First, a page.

While the previously listed components of a processor are found in all computers, the CPUs that mobile computers like smartphones use have some different concerns that need to be taken into account. For example, mobile processors obviously need to be very small to fit inside certain devices, like martwatches. This CPU chip has to, therefore, be housed in a smaller chip package. Another important difference is that the mobile CPUs have to be engineering to run cooler and not reach temperatures near that of desktop CPUs. This is due to the fact that the there is less surface area on the small, portable devices and they are in people’s hands most of the time, so they need to remain cool. Power is another cause for engineering concern. A generally less capable battery in mobile devices, as opposed to desktop computers, calls for lower voltages to be used for its power supply [4]. Along those same lines, due to the features on most, if not all smart devices today, these mobile processors need to have more “sleep mode” capabilities. This allows the phone to be active and processing data, whatever the task may be, even when the display is off and the device is in “sleep mode.” However, it also allows for the processor to be brought down to a lower level of usage when not being tasked, or even turned off completely. The internal clock can also be utilized the same way. The mobile CPU is much more flexible in general because it has the ability to change the amount to energy it uses based on the current state of the computer. Doing so conserves device power, therefore prolonging battery life and longevity [5].
All of the features mentioned above are vital to the efficient operation of the mobile devices in the world today. Further research on the components listed would most certainly result in faster speeds for performing the tasks that people do every day. Each of the features have their own specific task to manage, and if optimized together they can create the fastest mobile processor yet.

CONCLUSION

        The mobile processors found in portable devices today are most certainly nothing to scoff at. However, there is always room for improvement in any area of technology. This will forever be the case. Looking into the immediate future, it seems as though the era of small, compact smart devices is not coming to an end anytime soon. Therefore, computer engineers need to think up even better ways to make hardware, namely CPUs, which operates at a very high level over a long period of time. The overall goal is progress, and in this case it is trying to make the fastest and most efficient devices possible. Each of the components that make up the processor have an effect on how it operates and what it can achieve. After those components are optimized, they will have the speeds that are desired in an ideal world. These improvements will lead to the fastest mobile CPUs computer engineers can produce.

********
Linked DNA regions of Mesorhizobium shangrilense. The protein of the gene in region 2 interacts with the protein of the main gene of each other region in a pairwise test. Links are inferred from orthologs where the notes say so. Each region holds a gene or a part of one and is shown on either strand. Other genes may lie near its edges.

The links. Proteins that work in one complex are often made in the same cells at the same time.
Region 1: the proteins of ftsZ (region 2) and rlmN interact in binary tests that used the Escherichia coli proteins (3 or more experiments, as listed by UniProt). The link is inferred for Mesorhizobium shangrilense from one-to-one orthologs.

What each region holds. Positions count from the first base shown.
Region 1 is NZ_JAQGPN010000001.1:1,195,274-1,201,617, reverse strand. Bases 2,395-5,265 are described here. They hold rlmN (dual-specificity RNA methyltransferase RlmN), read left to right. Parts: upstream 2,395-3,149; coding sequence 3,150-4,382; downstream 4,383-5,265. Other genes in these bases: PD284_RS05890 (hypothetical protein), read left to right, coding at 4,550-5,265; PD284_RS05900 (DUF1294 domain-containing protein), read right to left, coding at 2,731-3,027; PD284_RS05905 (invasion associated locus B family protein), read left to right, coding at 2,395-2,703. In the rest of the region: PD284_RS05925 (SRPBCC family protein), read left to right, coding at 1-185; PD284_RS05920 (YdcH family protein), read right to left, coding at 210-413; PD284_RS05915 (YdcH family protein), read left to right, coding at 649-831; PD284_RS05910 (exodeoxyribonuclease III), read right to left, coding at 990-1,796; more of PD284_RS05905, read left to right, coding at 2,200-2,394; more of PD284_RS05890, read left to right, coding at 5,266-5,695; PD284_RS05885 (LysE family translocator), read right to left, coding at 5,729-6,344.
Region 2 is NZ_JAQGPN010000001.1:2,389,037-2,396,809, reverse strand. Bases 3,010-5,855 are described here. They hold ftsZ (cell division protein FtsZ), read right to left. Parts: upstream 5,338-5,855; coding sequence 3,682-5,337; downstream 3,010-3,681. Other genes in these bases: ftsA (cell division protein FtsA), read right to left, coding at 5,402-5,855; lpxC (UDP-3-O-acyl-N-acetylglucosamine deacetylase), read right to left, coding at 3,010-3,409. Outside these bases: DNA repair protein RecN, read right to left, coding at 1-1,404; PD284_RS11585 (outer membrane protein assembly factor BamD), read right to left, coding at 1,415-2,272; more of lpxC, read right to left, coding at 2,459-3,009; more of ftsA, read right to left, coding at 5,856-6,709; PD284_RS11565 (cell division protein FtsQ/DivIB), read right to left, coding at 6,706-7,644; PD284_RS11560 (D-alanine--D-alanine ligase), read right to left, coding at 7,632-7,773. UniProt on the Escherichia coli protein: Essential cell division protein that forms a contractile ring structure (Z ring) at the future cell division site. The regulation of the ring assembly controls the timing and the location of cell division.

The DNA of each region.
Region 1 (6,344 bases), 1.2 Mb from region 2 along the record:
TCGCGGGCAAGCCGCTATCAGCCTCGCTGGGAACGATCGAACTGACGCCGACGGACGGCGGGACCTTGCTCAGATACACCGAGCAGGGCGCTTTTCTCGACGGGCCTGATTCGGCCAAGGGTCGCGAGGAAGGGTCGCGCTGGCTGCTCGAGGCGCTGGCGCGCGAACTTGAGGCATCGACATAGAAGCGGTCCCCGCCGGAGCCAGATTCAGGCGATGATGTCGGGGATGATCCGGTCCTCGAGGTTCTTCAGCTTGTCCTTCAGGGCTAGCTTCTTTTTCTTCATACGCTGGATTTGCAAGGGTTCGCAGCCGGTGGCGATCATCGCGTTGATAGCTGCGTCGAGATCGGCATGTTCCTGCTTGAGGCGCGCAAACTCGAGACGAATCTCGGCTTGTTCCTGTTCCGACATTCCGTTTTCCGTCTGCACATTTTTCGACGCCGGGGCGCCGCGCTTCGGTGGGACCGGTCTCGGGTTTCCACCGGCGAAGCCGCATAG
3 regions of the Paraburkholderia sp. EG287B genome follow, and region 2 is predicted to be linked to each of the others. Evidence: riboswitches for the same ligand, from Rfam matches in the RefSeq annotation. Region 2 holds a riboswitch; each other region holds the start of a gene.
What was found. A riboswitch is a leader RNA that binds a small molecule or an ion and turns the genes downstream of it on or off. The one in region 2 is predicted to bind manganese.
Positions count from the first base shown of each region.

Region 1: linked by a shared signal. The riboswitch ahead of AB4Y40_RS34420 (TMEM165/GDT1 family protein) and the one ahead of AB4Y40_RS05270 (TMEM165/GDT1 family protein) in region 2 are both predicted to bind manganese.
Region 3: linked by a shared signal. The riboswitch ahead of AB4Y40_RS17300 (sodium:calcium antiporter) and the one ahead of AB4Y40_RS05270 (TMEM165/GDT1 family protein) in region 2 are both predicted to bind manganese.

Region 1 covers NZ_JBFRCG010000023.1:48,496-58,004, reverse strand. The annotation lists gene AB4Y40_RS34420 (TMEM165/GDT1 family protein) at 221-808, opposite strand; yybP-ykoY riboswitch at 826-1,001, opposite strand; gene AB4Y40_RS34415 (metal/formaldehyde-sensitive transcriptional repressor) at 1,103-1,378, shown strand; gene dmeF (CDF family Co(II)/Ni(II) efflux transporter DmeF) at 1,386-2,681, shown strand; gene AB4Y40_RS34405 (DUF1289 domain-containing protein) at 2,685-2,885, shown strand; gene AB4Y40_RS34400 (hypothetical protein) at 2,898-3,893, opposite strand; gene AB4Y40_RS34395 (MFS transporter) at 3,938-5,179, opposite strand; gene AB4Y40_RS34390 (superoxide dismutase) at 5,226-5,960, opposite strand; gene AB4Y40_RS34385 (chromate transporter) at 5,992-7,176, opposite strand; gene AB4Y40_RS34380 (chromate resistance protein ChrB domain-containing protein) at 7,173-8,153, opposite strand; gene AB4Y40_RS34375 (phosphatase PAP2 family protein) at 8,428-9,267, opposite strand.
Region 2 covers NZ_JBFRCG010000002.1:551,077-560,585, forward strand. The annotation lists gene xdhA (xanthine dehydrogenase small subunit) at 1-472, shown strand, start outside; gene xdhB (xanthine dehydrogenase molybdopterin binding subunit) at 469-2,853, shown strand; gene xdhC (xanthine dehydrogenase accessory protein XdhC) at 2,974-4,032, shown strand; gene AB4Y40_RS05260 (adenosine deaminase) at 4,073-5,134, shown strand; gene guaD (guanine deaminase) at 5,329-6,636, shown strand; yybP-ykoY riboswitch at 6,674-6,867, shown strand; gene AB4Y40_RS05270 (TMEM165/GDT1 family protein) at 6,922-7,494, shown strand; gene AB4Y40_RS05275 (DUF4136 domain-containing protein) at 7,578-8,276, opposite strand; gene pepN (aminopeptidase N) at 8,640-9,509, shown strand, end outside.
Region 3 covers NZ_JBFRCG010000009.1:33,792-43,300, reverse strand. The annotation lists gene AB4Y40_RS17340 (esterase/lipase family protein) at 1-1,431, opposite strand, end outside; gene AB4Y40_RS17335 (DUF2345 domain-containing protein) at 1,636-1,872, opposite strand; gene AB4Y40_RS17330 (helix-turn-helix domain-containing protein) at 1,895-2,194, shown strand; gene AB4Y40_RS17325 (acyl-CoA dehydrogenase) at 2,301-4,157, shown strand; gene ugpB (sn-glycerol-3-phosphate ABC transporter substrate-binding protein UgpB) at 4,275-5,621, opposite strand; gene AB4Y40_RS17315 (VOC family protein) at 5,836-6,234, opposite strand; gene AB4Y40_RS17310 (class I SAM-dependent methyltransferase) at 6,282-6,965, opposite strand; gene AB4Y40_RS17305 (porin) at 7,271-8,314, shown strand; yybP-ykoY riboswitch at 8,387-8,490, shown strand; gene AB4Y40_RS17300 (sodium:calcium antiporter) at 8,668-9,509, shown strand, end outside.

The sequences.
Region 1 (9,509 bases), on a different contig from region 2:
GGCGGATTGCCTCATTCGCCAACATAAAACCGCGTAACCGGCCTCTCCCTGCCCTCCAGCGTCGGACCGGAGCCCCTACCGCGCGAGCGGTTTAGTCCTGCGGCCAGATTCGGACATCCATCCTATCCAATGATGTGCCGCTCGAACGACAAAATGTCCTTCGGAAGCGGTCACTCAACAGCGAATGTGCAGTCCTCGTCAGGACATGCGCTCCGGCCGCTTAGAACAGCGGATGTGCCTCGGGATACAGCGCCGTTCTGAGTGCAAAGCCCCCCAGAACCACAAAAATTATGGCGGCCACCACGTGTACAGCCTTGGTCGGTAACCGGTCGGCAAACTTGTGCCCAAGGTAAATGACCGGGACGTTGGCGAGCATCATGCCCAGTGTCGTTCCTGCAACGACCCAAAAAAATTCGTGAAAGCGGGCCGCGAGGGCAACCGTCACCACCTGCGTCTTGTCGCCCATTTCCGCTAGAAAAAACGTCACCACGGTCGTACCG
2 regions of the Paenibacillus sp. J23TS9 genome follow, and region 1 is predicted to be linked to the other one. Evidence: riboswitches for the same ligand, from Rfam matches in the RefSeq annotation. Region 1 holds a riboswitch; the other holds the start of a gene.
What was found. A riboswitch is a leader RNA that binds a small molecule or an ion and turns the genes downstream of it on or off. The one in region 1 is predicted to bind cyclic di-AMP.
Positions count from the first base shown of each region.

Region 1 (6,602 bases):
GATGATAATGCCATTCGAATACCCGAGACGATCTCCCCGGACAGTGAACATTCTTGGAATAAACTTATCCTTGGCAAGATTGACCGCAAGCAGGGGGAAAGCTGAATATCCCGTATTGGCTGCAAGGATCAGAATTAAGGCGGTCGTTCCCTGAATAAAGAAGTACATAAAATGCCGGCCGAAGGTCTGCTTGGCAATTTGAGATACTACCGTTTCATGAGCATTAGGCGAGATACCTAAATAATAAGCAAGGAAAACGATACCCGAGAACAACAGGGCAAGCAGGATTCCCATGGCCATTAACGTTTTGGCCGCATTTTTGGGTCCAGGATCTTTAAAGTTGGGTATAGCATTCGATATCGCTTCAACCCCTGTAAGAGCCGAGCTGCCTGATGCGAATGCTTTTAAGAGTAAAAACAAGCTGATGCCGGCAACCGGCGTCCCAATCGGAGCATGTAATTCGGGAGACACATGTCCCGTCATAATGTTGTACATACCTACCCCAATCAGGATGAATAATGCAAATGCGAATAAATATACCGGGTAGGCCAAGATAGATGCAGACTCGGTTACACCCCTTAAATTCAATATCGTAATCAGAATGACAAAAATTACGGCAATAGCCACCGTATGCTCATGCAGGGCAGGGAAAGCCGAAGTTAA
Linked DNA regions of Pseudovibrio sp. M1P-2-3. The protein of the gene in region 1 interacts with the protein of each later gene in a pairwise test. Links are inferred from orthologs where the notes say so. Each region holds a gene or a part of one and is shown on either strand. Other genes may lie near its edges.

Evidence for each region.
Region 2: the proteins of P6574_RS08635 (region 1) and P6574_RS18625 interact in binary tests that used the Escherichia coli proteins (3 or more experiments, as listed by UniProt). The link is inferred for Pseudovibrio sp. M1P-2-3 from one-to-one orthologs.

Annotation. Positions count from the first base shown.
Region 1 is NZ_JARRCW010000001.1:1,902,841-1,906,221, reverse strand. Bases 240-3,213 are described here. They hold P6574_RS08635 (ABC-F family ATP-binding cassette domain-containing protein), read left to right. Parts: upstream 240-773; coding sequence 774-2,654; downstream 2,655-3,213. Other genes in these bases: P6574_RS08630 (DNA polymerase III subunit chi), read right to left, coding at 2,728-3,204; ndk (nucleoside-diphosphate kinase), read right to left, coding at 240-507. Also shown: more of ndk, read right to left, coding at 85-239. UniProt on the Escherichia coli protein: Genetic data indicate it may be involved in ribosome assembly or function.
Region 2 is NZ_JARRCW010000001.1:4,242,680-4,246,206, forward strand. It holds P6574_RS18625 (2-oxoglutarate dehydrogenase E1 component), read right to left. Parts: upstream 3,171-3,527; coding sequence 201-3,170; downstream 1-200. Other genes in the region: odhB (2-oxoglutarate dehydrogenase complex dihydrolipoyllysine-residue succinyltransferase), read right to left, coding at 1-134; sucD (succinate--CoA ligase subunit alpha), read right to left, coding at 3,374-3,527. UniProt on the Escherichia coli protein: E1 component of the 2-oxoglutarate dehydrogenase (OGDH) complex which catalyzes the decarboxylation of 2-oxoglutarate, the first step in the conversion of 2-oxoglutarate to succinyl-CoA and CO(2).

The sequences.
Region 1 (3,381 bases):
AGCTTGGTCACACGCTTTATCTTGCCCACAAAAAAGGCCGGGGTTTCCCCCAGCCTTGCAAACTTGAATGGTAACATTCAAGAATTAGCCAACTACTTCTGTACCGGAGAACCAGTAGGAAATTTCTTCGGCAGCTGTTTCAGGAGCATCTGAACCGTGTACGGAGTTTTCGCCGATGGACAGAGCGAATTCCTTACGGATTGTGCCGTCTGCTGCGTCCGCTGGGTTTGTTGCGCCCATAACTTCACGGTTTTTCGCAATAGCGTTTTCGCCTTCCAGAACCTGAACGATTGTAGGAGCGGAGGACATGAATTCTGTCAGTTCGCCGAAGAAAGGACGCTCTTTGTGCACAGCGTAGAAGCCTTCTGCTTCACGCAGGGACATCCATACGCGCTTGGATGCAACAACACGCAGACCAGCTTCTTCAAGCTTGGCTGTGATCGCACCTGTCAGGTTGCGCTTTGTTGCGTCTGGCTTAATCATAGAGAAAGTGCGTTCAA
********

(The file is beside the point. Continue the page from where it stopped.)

The topic of quickening the pace at which mobile devices can perform tasks is an obvious one, but nevertheless, an important one. As time goes on, technology improves almost naturally it seems. This is due to the countless hours of research and development by many computer engineers always trying to come up with the next big thing. I am interested in this area because I enjoy technology, especially computers and mobile devices. It’s very intriguing how they can dream up these microprocessors and actually make them a reality. The tasks that the mobile devices of today can perform and speeds at which they can perform them is largely due to the incredibly powerful, yet efficient CPUs within them. They are already capable of great things, but the future improvements will solve even more problems and create the fastest mobile processors possible.

REFERENCES

  1. (2014). Control Unit. (online webpage). http://www.computerhope.com/jargon/c/contunit.htm
  2. (2014). Integer Maths Test. CPU Test Information. (online webpage). http://www.cpubenchmark.net/cpu_test_info.html
  3. V. Beal. (2014). Clock Speed. (online article). http://www.webopedia.com/TERM/C/clock_speed.html
  4. (2013). Processors: Computer vs mobile. (online article). http://www.techadvisory.org/2013/12/processors-computer-vs-mobile/
  5. J. Sherman. (2013). More Cores Mean Better Battery Life: The Surprising Truth About Mobile Processors. (online article). http://www.digitaltrends.com/mobile/more- cores-mean-better-battery-life-the-surprising-truth-about-mobile-processors/

ACKNOWLEDGEMENTS

        I would like to thank Dr. Bursic, my writing instructor and reader, and my friend, Zach.